Please use this identifier to cite or link to this item: https://www.arca.fiocruz.br/handle/icict/31516
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dc.contributor.authorCarreira, João Carlos Araujo
dc.contributor.authorBrazil, Reginaldo Peçanha
dc.contributor.authorCarvalho, Bianca dos Santos
dc.contributor.authorSilva, Alba Valéria Machado da
dc.date.accessioned2019-02-10T17:42:03Z
dc.date.available2019-02-10T17:42:03Z
dc.date.issued2018
dc.identifier.citationCARREIRA, João Carlos Araujo; et al. Lutzomyia longipalpis Breeding—A Probable Breeding Substrate for Lutzomyia longipalpis in Nature.Open Journal of Animal Sciences, v. 8, p.370-380, Sept. 2018.
dc.identifier.issn2161-7597
dc.identifier.urihttps://www.arca.fiocruz.br/handle/icict/31516
dc.language.isoeng
dc.publisherScientific Research Publishing
dc.rightsopen access
dc.subject.otherLeishmaniose
dc.subject.otherPsychodidae
dc.subject.otherSubstrato de Reprodução
dc.titleLutzomyia longipalpis Breeding—A Probable Breeding Substrate for Lutzomyia longipalpis in Nature
dc.typeArticle
dc.identifier.doi10.4236/ojas.2018.84028
dc.description.abstractenThe identifying of the preferred breeding sites of sand fly immature forms is quite important to the understanding of the vector’s biology and the development of more effective control strategies for leishmaniasis. In the present study, it was analyzed experimentally; the potential of dog feces of serving as breeding substrate to Lutzomyia longipalpis . Two situations were tested: 1) the life cycle of the insects from larvae to adults, 2) the whole cycle from adults to adults. Our results demonstrated for the first time that: 1) L. long ipalpis can be easily bred in dog feces, suggesting that it could represent a potential raising substrate to immature forms for this species; 2) L. longipalpis larvae are able to make galleries on a substrate, literally burying themselves in this to function also as a shelter; 3) from the previous information that dogs infected with Ancylostoma caninum can present dodecanoic acid in their feces, we suggested that this substrate may be particularly more attractive to L. longipalpis females seen that this molecule is the same component of their oviposition pheromone, which is produced by the accessory glands and secreted onto the eggs; 4) after the copulation the males may landing on the substrate and continued beating the wings intermittently until the death in a similar behavior also noticed in other situations associated to kairomones response or pheromone production. Therefore, we suggested that it is very likely that dog excrements could serve as an important breeding substrate for L. longipalpis in endemic areas of visceral leishmaniasis in the New World.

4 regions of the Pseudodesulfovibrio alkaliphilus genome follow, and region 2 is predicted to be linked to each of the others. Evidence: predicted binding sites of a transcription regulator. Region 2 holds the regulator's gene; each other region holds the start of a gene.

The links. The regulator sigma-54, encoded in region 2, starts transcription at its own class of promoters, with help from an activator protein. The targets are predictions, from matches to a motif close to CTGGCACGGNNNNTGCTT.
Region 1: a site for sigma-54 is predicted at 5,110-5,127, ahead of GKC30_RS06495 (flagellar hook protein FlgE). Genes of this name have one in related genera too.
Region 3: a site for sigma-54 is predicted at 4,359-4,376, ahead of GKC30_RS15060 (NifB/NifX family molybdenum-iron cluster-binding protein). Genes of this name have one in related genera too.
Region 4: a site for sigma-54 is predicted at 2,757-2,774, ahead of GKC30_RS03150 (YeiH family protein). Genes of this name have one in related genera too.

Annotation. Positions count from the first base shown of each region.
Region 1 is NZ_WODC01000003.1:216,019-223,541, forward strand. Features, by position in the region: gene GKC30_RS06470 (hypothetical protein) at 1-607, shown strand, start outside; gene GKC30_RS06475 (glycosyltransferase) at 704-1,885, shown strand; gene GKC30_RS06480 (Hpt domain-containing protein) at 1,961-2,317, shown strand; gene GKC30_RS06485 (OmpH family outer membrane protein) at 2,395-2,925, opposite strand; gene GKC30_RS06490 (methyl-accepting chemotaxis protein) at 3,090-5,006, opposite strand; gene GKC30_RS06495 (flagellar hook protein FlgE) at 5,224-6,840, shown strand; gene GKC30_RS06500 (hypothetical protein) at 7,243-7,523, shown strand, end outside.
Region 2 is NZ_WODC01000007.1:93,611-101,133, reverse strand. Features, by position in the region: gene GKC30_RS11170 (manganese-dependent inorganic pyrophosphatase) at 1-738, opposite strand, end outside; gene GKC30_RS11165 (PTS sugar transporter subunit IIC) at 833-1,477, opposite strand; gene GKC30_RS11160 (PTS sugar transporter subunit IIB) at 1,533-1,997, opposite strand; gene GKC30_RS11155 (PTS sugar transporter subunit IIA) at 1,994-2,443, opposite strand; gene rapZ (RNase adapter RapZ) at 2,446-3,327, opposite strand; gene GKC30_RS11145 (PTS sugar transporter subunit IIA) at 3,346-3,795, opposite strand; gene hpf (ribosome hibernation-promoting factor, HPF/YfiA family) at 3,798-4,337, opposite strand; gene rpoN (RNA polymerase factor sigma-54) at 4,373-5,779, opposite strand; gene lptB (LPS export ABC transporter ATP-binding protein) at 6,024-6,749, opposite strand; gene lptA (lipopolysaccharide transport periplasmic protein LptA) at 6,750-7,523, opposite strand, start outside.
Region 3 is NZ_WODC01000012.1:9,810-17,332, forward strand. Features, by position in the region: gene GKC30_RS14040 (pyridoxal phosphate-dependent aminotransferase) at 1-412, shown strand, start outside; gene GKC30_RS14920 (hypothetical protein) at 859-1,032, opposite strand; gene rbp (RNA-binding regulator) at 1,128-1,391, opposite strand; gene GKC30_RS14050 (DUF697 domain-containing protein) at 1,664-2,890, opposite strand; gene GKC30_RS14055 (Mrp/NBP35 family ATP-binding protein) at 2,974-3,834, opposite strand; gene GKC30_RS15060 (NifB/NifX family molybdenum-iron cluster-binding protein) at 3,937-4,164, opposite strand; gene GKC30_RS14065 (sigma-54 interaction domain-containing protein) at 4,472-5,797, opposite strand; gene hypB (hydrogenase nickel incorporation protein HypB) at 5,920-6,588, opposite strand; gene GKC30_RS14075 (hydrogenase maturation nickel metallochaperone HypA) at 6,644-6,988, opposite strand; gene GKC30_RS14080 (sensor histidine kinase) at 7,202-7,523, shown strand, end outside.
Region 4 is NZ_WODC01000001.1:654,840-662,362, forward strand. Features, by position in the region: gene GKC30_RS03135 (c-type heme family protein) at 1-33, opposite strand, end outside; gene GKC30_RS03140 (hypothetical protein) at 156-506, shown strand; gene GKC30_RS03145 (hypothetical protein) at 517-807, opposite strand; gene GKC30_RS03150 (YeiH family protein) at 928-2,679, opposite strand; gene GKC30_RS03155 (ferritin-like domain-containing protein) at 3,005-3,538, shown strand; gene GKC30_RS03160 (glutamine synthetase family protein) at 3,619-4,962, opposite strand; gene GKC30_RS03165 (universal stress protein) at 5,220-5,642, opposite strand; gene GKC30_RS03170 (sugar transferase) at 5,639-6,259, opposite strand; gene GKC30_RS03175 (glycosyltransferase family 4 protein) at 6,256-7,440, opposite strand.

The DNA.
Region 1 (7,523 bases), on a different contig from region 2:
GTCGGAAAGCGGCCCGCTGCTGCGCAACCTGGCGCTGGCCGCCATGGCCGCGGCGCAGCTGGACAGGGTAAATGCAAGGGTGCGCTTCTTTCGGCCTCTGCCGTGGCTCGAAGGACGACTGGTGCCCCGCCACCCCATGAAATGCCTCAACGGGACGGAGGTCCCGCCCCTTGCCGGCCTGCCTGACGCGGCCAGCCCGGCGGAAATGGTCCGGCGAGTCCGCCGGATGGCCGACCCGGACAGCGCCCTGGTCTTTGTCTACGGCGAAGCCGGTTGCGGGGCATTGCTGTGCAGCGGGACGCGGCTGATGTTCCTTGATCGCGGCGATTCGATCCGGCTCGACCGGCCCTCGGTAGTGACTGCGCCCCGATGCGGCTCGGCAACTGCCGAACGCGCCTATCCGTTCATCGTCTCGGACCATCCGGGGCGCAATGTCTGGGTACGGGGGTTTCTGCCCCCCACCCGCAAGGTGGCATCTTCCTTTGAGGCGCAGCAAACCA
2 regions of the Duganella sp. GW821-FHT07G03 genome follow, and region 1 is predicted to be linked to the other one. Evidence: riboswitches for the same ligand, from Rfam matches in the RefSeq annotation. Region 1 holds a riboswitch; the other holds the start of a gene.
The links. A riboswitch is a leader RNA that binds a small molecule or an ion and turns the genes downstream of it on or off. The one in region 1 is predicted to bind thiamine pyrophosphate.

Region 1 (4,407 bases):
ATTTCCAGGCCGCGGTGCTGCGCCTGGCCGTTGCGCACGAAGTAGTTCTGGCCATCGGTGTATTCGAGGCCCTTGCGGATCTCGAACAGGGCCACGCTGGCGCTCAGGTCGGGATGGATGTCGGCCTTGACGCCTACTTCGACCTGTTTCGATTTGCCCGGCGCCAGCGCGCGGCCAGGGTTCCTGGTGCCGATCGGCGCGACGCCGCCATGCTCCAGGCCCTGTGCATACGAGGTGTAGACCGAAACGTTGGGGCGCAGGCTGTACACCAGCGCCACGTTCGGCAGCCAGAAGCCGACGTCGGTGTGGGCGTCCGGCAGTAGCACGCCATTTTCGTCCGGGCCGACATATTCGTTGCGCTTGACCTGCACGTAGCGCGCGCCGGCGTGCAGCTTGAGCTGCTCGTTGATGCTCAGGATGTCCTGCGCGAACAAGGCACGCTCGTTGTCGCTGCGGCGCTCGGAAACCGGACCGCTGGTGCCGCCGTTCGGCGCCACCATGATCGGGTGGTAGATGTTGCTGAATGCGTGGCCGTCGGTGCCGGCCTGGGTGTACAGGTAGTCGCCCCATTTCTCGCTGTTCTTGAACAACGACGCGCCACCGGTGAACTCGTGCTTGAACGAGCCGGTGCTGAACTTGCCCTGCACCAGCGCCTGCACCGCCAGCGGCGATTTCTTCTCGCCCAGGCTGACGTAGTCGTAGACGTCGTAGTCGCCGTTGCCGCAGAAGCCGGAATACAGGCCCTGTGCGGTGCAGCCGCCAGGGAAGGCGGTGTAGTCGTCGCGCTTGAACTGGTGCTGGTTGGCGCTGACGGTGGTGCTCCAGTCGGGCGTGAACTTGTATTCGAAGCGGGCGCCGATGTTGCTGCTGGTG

dc.creator.affilliationFundação Oswaldo Cruz. Instituto Oswaldo Cruz. Rio de Janeiro, RJ, Brasil.
dc.creator.affilliationFundação Oswaldo Cruz. Instituto Oswaldo Cruz. Rio de Janeiro, RJ, Brasil.
dc.creator.affilliationFundação Oswaldo Cruz. Instituto Oswaldo Cruz. Rio de Janeiro, RJ, Brasil.
dc.creator.affilliationFundação Oswaldo Cruz. Instituto Oswaldo Cruz. Rio de Janeiro, RJ, Brasil.
dc.subject.enLeishmaniasis
dc.subject.enSand Flies
dc.subject.enBreeding Substrate
dc.identifier.eissn2161-7627
Appears in Collections:IOC - Artigos de Periódicos

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